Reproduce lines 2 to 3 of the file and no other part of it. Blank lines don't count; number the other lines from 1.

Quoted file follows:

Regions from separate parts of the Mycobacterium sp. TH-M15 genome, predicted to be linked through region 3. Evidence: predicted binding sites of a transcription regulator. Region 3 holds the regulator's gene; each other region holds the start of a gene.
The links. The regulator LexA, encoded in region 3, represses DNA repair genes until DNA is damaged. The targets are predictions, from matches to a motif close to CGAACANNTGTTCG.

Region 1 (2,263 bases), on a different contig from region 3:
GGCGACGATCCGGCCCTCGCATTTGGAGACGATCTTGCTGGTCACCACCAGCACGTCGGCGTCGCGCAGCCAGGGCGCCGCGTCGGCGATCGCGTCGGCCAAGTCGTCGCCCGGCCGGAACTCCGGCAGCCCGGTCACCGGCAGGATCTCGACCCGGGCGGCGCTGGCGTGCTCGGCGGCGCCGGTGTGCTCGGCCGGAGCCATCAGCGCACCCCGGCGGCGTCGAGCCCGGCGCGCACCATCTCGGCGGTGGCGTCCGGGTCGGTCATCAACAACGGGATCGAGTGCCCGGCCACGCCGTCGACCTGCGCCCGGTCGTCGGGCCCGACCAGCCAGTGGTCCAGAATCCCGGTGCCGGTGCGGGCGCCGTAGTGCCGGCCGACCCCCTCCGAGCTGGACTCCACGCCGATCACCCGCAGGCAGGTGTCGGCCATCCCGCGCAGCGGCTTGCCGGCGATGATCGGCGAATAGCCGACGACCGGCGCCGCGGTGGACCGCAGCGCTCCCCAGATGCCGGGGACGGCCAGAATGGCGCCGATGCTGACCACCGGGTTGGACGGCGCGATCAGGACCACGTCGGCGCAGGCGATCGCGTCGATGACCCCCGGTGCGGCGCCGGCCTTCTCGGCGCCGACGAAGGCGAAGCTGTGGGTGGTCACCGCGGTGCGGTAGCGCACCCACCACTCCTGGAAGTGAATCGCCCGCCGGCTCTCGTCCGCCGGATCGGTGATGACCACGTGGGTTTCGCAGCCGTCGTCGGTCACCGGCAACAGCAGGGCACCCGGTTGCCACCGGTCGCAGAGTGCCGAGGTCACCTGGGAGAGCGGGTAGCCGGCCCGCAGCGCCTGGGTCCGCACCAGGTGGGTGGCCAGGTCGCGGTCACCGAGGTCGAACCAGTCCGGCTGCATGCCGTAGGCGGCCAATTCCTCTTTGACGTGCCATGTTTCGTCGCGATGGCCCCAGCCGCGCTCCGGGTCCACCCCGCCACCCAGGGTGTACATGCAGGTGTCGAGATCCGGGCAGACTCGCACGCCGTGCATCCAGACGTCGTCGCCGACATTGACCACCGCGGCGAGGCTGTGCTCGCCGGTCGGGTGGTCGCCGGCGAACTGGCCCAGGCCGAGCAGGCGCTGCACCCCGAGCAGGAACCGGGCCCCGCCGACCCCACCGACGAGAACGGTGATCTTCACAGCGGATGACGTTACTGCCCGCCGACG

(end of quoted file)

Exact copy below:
The links. The regulator LexA, encoded in region 3, represses DNA repair genes until DNA is damaged. The targets are predictions, from matches to a motif close to CGAACANNTGTTCG.

Region 1 (2,263 bases), on a different contig from region 3: